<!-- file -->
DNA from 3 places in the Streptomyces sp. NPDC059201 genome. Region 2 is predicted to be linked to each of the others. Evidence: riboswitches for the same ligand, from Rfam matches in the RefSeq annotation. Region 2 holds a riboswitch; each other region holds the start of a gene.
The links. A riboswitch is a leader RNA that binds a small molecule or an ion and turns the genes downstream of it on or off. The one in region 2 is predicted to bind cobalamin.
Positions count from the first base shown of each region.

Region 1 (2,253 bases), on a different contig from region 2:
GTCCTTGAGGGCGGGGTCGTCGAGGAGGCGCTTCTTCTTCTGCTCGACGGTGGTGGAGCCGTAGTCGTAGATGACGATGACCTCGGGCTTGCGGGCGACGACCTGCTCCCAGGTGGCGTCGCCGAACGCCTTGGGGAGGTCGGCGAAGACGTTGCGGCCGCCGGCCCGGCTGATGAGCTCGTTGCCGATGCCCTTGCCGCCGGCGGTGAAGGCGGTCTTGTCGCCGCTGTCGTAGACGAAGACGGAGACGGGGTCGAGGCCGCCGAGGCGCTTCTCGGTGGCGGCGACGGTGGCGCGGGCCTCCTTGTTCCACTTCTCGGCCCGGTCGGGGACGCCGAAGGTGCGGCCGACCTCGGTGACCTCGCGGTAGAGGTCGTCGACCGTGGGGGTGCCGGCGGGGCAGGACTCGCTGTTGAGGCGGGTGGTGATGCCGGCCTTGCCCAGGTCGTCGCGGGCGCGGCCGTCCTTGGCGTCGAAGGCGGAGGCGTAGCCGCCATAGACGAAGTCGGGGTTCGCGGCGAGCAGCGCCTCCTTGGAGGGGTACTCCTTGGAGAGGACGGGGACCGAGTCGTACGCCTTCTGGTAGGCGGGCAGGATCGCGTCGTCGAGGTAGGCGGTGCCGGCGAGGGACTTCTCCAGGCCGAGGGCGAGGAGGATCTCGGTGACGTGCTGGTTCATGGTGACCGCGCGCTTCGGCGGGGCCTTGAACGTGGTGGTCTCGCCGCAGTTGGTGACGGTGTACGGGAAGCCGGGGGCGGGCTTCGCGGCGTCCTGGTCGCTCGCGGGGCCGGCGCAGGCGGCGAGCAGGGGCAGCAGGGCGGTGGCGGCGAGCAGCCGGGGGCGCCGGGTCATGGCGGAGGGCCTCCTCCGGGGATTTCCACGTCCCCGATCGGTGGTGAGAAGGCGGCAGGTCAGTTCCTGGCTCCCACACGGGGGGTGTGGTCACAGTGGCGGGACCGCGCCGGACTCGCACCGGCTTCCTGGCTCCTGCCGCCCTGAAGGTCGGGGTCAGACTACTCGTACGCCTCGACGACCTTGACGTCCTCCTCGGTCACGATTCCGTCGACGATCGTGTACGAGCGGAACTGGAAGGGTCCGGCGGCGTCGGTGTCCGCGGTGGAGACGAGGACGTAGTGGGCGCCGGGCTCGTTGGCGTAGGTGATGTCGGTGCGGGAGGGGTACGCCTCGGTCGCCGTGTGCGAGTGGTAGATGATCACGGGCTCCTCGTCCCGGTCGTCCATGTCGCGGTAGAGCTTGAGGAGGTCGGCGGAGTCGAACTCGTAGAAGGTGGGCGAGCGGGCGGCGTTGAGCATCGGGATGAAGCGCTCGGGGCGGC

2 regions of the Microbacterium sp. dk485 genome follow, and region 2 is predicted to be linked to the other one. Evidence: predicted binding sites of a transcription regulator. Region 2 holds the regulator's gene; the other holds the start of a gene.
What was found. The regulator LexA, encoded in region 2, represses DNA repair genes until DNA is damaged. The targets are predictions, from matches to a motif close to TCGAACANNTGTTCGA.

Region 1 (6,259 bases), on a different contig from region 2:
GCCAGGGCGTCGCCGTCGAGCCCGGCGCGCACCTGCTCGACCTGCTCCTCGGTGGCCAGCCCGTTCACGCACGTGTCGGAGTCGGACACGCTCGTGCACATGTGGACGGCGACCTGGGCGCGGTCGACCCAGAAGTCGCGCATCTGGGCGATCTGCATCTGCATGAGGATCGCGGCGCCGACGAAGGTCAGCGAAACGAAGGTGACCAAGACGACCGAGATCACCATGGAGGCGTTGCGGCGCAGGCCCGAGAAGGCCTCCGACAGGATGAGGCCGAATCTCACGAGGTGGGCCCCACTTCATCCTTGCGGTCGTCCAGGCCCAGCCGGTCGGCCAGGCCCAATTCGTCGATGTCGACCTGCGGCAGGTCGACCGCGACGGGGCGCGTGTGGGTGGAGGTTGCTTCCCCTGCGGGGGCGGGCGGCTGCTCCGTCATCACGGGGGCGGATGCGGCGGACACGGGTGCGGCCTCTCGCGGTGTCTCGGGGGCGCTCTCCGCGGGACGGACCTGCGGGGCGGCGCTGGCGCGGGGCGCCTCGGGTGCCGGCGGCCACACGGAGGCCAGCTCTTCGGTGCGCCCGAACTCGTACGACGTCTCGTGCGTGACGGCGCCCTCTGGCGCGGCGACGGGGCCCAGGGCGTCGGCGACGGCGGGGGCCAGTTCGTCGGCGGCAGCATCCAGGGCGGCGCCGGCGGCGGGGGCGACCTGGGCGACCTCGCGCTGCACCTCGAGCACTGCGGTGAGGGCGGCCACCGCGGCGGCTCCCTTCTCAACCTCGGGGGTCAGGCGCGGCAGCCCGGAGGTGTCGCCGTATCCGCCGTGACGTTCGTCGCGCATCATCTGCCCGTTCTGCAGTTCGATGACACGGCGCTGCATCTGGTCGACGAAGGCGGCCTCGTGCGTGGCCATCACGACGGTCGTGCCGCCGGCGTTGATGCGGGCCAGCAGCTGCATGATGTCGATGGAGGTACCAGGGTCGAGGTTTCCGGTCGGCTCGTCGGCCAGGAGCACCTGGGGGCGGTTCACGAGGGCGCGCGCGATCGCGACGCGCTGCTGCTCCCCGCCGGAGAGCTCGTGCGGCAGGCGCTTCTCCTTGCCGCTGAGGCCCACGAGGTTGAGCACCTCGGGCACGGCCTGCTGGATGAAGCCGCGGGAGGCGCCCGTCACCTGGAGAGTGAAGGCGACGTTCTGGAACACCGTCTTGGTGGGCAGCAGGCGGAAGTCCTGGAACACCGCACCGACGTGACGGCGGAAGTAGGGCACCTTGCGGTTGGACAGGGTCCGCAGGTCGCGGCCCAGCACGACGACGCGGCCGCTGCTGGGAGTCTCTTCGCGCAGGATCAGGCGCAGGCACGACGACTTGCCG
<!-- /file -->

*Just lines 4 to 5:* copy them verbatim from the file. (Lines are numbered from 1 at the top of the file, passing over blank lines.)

Region 1 (2,253 bases), on a different contig from region 2:
GTCCTTGAGGGCGGGGTCGTCGAGGAGGCGCTTCTTCTTCTGCTCGACGGTGGTGGAGCCGTAGTCGTAGATGACGATGACCTCGGGCTTGCGGGCGACGACCTGCTCCCAGGTGGCGTCGCCGAACGCCTTGGGGAGGTCGGCGAAGACGTTGCGGCCGCCGGCCCGGCTGATGAGCTCGTTGCCGATGCCCTTGCCGCCGGCGGTGAAGGCGGTCTTGTCGCCGCTGTCGTAGACGAAGACGGAGACGGGGTCGAGGCCGCCGAGGCGCTTCTCGGTGGCGGCGACGGTGGCGCGGGCCTCCTTGTTCCACTTCTCGGCCCGGTCGGGGACGCCGAAGGTGCGGCCGACCTCGGTGACCTCGCGGTAGAGGTCGTCGACCGTGGGGGTGCCGGCGGGGCAGGACTCGCTGTTGAGGCGGGTGGTGATGCCGGCCTTGCCCAGGTCGTCGCGGGCGCGGCCGTCCTTGGCGTCGAAGGCGGAGGCGTAGCCGCCATAGACGAAGTCGGGGTTCGCGGCGAGCAGCGCCTCCTTGGAGGGGTACTCCTTGGAGAGGACGGGGACCGAGTCGTACGCCTTCTGGTAGGCGGGCAGGATCGCGTCGTCGAGGTAGGCGGTGCCGGCGAGGGACTTCTCCAGGCCGAGGGCGAGGAGGATCTCGGTGACGTGCTGGTTCATGGTGACCGCGCGCTTCGGCGGGGCCTTGAACGTGGTGGTCTCGCCGCAGTTGGTGACGGTGTACGGGAAGCCGGGGGCGGGCTTCGCGGCGTCCTGGTCGCTCGCGGGGCCGGCGCAGGCGGCGAGCAGGGGCAGCAGGGCGGTGGCGGCGAGCAGCCGGGGGCGCCGGGTCATGGCGGAGGGCCTCCTCCGGGGATTTCCACGTCCCCGATCGGTGGTGAGAAGGCGGCAGGTCAGTTCCTGGCTCCCACACGGGGGGTGTGGTCACAGTGGCGGGACCGCGCCGGACTCGCACCGGCTTCCTGGCTCCTGCCGCCCTGAAGGTCGGGGTCAGACTACTCGTACGCCTCGACGACCTTGACGTCCTCCTCGGTCACGATTCCGTCGACGATCGTGTACGAGCGGAACTGGAAGGGTCCGGCGGCGTCGGTGTCCGCGGTGGAGACGAGGACGTAGTGGGCGCCGGGCTCGTTGGCGTAGGTGATGTCGGTGCGGGAGGGGTACGCCTCGGTCGCCGTGTGCGAGTGGTAGATGATCACGGGCTCCTCGTCCCGGTCGTCCATGTCGCGGTAGAGCTTGAGGAGGTCGGCGGAGTCGAACTCGTAGAAGGTGGGCGAGCGGGCGGCGTTGAGCATCGGGATGAAGCGCTCGGGGCGGC